Not only that, but our meritocratic society in which the ‘cognitive elite’ are at the top is becoming entrenched, because the elite are choosing partners based on intelligence. Social mobility is falling because the poor are just staying stupid. Society is becoming just as unfair as aristocracy because nobody has control over the skills they’re born with.

This, Young worries, will become dangerous, because the stupids at the bottom will revolt and usher in a Stalinist hell of statist intervention.

In his Quadrant article, he uses the occupy movement and the rise of popular left wing parties in Greece and Spain as evidence that this is happening. In his later Radio 4 documentary, he uses Trump and Brexit. That last one is curious, since Toby Young no doubt considers himself as part of the cognitive elite, and yet he voted for Brexit along with the people who he thinks are at the bottom of society because of their inferior intellect.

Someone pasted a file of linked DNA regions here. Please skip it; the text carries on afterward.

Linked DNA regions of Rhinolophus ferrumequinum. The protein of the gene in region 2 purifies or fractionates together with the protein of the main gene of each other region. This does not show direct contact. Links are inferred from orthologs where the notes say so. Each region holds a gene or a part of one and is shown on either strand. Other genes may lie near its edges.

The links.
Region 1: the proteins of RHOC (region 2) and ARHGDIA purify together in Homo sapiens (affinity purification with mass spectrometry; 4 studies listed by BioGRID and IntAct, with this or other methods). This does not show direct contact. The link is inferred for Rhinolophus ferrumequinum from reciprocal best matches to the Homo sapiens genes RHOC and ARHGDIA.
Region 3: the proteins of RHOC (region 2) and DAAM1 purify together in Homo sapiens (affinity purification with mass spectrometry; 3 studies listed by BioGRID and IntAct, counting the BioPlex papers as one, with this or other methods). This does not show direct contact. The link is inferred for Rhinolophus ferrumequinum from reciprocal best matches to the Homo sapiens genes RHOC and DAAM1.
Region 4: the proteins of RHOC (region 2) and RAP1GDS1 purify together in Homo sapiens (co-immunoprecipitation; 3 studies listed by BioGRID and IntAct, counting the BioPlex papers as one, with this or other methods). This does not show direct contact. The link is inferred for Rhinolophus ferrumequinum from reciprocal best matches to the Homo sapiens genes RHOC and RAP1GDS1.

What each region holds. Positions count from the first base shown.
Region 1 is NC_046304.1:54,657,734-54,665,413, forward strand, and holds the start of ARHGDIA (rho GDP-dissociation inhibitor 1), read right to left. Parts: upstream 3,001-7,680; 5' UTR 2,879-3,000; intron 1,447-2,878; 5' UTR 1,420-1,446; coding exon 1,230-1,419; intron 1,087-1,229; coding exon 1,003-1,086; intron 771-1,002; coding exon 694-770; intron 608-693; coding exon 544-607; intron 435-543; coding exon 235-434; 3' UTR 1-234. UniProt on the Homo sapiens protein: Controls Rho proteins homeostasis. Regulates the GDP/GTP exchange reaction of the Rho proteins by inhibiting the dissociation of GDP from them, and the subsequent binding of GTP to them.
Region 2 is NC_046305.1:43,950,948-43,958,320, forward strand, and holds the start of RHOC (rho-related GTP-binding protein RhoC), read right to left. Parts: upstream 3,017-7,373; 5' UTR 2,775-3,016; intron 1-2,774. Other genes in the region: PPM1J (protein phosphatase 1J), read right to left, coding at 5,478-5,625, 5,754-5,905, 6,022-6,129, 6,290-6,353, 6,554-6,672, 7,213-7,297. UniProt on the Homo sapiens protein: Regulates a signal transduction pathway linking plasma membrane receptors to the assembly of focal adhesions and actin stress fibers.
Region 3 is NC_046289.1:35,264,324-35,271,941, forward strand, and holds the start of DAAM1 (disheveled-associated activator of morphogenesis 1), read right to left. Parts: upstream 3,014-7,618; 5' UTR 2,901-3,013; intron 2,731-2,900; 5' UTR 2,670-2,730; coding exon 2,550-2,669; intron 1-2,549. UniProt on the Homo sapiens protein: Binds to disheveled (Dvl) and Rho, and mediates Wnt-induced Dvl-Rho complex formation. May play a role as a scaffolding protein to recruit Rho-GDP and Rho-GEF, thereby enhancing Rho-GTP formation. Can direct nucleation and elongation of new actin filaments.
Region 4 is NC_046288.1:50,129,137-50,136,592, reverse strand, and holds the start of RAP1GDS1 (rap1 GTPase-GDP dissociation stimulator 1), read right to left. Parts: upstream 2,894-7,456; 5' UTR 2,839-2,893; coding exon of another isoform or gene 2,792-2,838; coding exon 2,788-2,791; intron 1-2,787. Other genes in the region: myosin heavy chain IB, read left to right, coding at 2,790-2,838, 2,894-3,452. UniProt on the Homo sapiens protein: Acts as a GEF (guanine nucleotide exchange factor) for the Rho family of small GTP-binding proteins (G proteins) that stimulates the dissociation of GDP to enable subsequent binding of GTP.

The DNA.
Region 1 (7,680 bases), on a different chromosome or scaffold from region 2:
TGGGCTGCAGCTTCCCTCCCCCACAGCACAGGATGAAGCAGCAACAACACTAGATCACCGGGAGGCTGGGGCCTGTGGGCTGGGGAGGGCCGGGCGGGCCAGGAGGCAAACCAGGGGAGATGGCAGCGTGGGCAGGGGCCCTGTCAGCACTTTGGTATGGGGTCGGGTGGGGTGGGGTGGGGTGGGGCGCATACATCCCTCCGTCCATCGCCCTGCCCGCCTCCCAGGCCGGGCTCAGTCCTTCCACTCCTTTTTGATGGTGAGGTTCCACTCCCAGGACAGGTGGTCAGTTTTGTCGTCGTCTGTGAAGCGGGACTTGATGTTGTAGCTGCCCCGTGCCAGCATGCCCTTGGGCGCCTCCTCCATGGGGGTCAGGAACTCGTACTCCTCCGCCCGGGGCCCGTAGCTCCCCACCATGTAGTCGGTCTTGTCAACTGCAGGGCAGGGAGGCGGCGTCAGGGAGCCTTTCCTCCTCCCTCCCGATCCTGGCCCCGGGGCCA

So, yeah. Poor people should be allowed access to technology where they can choose children based on IQ in the future because it’s the only way to stop the stupids from revolting and ushering in the gulags. All supported by one of the most infamous studies ever published. That’s not weird at all.

(He writes about this at greater length here. It’s…interesting).

A final point. Although he doesn’t deal directly with the racial elements of The Bell Curve, in his article in The Quadrant, Young suggests that Detroit would be a brilliant place to trial this.

Imagine discussing the problems of Detroit without making reference to structural inequality, racism or the collapse of the US car manufacturing industry.